Jacobs KA, et al. Int J Sport Nutrition. 1999;9:92-115.
—Susan Levin, M.S., R.D., C.S.S.D., is director of nutrition education for the Physicians Committee for Responsible Medicine, a Washington, DC-based nonprofit organization dedicated to promoting preventive medicine, especially better nutrition, and higher standards in research. She is also an avid runner and vegRUN.org coach.
Are you an athlete who eats less meat or a vegetarian or vegan diet? What differences have you noticed in your performance since adopting a plant-based lifestyle?
Don’t get me wrong: I used to love a juicy steak as much as the next guy. But when my wife and I realized the impact our diets were having on the environment, we decided to stay away from Costco meat counter with its bulk-size offerings of cheap beef.
Climate impact was a big initial motivator. The fact that it takes so much water and feed to produce beef, compounded with the high carbon impact of the cow’s waste, means that I couldn’t call myself an environmentalist unless we stopped buying beef.
So over the past decade, my wife and I shifted our family from being weekly omnivores to a diet that contains lots of local vegetables, sustainable fish, and regional poultry and eggs. As a special treat a couple times a year, we’ll splurge big and buy local, grass-fed beef or lamb at the farmer’s market. Our three kids are on board, and I’m amazed we don’t have to argue about it as a family.
The industrial nature of food production means that the lovely slabs of meat at the grocery store were shrink wrapped in an industrial warehouse that completely disconnects us from the animal. I think it’s important that you understand what you’re eating. Beef comes from a once-living animal called a cow! Once you really consider what goes into a hamburger—and share it with your kids!—that used-to-be-my-favorite McDonald’s Quarter Pounder becomes a LOT less appealing.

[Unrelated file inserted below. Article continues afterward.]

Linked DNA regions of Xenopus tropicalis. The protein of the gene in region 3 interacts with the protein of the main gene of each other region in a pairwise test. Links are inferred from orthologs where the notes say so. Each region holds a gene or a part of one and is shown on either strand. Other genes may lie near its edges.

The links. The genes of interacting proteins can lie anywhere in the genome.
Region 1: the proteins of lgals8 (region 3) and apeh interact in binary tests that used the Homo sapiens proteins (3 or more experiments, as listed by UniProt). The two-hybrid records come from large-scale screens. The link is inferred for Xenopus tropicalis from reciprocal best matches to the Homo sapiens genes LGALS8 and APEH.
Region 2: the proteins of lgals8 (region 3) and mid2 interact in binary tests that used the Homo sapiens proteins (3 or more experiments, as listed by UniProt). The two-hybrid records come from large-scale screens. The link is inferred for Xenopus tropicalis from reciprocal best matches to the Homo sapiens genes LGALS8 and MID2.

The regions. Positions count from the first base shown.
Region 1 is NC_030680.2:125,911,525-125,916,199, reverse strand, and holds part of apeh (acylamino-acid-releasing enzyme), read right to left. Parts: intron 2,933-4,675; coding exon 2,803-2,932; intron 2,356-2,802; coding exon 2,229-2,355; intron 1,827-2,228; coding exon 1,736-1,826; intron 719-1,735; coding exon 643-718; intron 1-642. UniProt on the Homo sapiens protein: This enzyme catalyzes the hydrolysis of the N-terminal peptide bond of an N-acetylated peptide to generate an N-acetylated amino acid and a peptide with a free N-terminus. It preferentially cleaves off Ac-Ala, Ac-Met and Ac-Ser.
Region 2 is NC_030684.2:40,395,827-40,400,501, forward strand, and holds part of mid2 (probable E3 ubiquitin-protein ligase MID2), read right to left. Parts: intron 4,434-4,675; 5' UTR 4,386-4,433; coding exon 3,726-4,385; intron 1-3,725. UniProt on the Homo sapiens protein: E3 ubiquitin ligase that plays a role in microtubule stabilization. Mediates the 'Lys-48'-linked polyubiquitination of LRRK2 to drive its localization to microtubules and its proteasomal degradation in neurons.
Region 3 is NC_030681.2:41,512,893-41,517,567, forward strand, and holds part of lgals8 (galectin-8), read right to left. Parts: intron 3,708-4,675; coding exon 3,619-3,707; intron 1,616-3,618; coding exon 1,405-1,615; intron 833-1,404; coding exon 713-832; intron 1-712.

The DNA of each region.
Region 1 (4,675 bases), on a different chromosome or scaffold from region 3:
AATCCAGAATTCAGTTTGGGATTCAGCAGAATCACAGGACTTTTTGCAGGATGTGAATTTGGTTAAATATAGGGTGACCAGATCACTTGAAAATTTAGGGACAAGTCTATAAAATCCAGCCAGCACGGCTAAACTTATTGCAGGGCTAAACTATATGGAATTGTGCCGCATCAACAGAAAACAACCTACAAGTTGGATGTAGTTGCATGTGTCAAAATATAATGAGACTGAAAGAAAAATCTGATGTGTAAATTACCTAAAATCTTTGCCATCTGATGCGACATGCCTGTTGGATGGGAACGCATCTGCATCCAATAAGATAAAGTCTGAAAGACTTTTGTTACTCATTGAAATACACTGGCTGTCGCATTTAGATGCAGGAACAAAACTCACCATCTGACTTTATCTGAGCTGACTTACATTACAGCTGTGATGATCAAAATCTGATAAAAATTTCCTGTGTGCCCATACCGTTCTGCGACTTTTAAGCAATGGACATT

We talk about these food concerns with the kids, including why we try to eat local produce as well. They realize now that a steak is an extra-special treat and that at certain times of the year there are going to be lots of greens or no tomatoes. Sure, my wife and I get complaints from the kids sometimes, but we also find that, as the Rolling Stones say, “you can’t always get what you want” isn’t a bad message in life.
When making pasta sauce, ground turkey works as a great beef substitute. We often make burritos, and if you’ve got some good stuff to put in there (avocado, fried spinach, or maybe fried zucchini), you really don’t need to add meat. Veggie pizza is a crowd pleaser and, of course, pasta with cheese and a side or two of vegetables is a meal any kid will scarf down.
As a culture, we Americans eat too much high-impact meat. I know that entirely cutting out meat would be even better for the planet, but I feel good knowing that even our less-radical approach is lessening our impact on the world. And by instilling these values into my kids, we’re building these values into the next generation of eaters.
There are lots of resources to help either scare you into eaten less meat (the film “Food, Inc.” really opened my eyes) or to help you make more sustainable choices:
• Check out the upcoming issue of the Green American on why it’s important to eat less (or no) beef in particular, as well as less meat overall. Select articles are available here.